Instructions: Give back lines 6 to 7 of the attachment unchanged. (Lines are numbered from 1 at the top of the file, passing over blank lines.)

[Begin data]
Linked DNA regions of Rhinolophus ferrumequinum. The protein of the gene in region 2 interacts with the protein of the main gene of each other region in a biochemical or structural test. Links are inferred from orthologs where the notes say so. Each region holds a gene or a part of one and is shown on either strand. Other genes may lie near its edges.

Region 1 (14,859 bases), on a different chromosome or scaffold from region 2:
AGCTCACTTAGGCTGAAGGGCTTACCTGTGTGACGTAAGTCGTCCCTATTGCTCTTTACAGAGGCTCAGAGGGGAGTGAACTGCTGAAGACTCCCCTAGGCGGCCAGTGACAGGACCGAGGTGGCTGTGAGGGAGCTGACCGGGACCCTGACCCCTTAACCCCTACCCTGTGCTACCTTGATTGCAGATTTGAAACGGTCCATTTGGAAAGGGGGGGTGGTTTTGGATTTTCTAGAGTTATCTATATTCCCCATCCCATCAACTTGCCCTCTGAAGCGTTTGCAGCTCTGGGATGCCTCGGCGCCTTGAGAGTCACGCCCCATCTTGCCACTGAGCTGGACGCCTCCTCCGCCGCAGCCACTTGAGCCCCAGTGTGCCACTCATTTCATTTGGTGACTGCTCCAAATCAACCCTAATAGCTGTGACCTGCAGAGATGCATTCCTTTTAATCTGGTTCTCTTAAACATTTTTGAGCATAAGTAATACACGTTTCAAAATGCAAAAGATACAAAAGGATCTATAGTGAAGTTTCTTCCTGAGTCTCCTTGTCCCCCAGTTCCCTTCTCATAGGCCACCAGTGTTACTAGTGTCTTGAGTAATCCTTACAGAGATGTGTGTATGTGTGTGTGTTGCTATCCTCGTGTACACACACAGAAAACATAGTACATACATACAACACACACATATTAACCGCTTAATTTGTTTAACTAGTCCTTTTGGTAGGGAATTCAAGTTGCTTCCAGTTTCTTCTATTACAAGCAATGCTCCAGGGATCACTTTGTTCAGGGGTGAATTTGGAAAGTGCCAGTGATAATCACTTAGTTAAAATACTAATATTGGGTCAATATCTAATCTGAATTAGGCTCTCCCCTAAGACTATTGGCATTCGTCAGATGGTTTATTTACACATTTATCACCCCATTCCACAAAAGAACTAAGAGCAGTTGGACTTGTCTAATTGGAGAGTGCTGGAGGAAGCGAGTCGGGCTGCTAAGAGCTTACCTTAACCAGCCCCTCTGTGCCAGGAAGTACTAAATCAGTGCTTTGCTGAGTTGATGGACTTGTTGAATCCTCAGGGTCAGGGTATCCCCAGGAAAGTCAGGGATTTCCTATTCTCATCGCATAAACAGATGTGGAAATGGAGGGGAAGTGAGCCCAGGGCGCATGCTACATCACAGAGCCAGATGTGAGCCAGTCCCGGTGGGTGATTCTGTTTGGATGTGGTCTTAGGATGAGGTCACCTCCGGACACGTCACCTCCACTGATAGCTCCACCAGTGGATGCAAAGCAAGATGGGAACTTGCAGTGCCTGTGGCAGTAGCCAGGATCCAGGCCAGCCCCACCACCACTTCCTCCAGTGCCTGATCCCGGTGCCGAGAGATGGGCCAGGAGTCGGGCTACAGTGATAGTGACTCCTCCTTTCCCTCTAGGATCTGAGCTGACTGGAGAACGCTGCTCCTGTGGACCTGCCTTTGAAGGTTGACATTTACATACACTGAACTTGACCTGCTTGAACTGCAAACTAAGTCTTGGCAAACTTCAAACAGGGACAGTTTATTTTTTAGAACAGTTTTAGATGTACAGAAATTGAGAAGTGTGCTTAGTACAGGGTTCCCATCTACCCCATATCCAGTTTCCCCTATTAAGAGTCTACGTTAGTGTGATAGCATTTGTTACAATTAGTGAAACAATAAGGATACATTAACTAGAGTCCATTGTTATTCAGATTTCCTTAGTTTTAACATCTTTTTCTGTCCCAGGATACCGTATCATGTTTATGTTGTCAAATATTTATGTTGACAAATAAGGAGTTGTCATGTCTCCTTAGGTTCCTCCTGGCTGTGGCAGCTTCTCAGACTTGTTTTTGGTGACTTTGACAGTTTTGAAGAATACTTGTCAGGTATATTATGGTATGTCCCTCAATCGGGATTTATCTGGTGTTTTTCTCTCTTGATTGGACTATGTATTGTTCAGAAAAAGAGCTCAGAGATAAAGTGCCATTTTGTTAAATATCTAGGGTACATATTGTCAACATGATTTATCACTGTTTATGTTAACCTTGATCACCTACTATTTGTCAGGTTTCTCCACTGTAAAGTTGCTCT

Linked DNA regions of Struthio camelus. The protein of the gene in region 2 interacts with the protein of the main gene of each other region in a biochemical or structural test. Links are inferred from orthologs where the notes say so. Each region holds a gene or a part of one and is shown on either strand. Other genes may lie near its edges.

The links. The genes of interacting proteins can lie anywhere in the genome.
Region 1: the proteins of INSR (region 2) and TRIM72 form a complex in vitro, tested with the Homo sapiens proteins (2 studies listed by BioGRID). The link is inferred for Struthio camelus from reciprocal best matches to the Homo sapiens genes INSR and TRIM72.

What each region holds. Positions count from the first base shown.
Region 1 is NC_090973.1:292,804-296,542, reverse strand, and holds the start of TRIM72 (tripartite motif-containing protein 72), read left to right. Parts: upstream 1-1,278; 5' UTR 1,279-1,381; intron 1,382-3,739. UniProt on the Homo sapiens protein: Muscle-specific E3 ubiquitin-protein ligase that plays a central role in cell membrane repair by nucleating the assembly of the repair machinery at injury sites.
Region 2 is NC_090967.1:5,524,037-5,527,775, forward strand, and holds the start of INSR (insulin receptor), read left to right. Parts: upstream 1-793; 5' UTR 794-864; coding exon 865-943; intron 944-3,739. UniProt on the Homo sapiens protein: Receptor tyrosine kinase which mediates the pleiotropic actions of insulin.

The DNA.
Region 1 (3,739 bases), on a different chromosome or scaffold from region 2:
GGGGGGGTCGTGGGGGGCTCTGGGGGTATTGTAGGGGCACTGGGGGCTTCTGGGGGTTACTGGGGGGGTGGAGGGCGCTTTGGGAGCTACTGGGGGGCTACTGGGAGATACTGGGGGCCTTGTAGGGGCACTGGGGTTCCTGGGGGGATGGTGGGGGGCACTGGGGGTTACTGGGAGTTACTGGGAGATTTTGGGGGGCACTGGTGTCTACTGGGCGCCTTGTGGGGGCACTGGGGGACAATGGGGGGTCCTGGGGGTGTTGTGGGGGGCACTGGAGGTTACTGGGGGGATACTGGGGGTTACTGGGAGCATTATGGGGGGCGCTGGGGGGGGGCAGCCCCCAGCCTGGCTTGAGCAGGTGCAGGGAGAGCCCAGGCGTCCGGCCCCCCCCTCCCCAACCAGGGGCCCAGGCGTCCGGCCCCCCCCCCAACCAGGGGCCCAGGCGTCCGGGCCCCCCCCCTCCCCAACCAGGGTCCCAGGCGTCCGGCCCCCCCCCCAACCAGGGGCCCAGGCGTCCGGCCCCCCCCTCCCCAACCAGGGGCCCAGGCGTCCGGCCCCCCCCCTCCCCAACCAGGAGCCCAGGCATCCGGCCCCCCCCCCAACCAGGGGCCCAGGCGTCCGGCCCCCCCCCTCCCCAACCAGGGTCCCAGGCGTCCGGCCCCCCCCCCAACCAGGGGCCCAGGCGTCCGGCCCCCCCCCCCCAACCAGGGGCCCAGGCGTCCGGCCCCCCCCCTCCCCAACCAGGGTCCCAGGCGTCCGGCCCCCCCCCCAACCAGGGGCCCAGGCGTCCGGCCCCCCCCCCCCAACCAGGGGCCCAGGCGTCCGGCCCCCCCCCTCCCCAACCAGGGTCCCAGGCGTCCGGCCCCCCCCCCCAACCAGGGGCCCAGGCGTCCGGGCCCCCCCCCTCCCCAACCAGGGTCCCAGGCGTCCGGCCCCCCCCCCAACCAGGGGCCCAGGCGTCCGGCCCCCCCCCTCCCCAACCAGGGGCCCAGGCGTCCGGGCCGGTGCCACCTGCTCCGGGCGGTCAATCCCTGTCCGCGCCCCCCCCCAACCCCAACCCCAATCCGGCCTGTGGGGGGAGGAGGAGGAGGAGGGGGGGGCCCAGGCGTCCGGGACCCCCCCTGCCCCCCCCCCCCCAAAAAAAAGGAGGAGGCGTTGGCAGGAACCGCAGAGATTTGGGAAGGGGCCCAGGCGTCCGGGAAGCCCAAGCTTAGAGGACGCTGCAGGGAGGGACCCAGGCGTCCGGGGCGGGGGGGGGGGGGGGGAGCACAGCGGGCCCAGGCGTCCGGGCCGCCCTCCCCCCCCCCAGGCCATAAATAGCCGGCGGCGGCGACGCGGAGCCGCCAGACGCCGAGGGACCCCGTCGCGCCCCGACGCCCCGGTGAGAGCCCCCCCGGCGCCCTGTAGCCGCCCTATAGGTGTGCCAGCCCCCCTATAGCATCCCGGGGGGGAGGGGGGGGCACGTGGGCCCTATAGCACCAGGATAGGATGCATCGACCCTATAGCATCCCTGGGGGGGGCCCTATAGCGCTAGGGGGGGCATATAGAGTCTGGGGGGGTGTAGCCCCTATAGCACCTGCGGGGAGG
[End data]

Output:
Region 1: the proteins of INSR (region 2) and TRIM72 form a complex in vitro, tested with the Homo sapiens proteins (2 studies listed by BioGRID). The link is inferred for Struthio camelus from reciprocal best matches to the Homo sapiens genes INSR and TRIM72.

What each region holds. Positions count from the first base shown.